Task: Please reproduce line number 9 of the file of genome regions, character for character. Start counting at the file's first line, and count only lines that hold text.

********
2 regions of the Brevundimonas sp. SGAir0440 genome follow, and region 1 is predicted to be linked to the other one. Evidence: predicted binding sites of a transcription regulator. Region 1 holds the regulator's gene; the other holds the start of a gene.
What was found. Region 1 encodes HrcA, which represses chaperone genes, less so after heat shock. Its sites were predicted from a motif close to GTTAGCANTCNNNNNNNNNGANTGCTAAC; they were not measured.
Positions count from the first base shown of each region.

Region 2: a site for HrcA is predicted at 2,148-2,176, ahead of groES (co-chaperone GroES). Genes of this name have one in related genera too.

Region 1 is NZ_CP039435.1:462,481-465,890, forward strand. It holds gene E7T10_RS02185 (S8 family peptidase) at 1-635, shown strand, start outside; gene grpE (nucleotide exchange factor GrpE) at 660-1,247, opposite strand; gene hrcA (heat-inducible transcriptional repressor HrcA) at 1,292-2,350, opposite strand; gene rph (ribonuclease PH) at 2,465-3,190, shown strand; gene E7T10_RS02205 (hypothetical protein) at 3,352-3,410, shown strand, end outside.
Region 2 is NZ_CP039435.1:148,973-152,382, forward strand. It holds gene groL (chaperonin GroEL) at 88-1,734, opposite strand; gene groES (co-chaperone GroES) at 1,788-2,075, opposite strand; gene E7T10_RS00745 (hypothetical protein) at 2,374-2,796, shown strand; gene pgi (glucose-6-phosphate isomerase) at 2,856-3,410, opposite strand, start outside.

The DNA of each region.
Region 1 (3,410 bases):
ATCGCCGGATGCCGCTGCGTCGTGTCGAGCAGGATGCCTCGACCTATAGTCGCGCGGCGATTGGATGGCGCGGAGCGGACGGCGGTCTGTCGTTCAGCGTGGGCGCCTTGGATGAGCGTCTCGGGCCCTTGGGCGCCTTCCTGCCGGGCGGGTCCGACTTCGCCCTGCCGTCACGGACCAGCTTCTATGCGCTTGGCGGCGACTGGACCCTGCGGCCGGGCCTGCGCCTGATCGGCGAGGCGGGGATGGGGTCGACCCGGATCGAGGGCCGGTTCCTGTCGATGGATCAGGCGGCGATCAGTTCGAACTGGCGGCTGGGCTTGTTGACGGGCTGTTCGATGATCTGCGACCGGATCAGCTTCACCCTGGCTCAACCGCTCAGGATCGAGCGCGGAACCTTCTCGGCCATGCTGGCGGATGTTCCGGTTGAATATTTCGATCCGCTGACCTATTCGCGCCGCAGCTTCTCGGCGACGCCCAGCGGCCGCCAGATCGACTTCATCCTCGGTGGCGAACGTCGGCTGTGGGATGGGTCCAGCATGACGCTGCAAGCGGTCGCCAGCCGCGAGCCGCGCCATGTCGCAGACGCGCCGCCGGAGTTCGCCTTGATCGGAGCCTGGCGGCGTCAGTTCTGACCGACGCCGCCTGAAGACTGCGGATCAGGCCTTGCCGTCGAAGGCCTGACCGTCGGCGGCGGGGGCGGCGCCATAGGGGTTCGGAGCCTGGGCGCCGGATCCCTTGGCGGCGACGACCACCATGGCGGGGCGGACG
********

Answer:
ATCGCCGGATGCCGCTGCGTCGTGTCGAGCAGGATGCCTCGACCTATAGTCGCGCGGCGATTGGATGGCGCGGAGCGGACGGCGGTCTGTCGTTCAGCGTGGGCGCCTTGGATGAGCGTCTCGGGCCCTTGGGCGCCTTCCTGCCGGGCGGGTCCGACTTCGCCCTGCCGTCACGGACCAGCTTCTATGCGCTTGGCGGCGACTGGACCCTGCGGCCGGGCCTGCGCCTGATCGGCGAGGCGGGGATGGGGTCGACCCGGATCGAGGGCCGGTTCCTGTCGATGGATCAGGCGGCGATCAGTTCGAACTGGCGGCTGGGCTTGTTGACGGGCTGTTCGATGATCTGCGACCGGATCAGCTTCACCCTGGCTCAACCGCTCAGGATCGAGCGCGGAACCTTCTCGGCCATGCTGGCGGATGTTCCGGTTGAATATTTCGATCCGCTGACCTATTCGCGCCGCAGCTTCTCGGCGACGCCCAGCGGCCGCCAGATCGACTTCATCCTCGGTGGCGAACGTCGGCTGTGGGATGGGTCCAGCATGACGCTGCAAGCGGTCGCCAGCCGCGAGCCGCGCCATGTCGCAGACGCGCCGCCGGAGTTCGCCTTGATCGGAGCCTGGCGGCGTCAGTTCTGACCGACGCCGCCTGAAGACTGCGGATCAGGCCTTGCCGTCGAAGGCCTGACCGTCGGCGGCGGGGGCGGCGCCATAGGGGTTCGGAGCCTGGGCGCCGGATCCCTTGGCGGCGACGACCACCATGGCGGGGCGGACG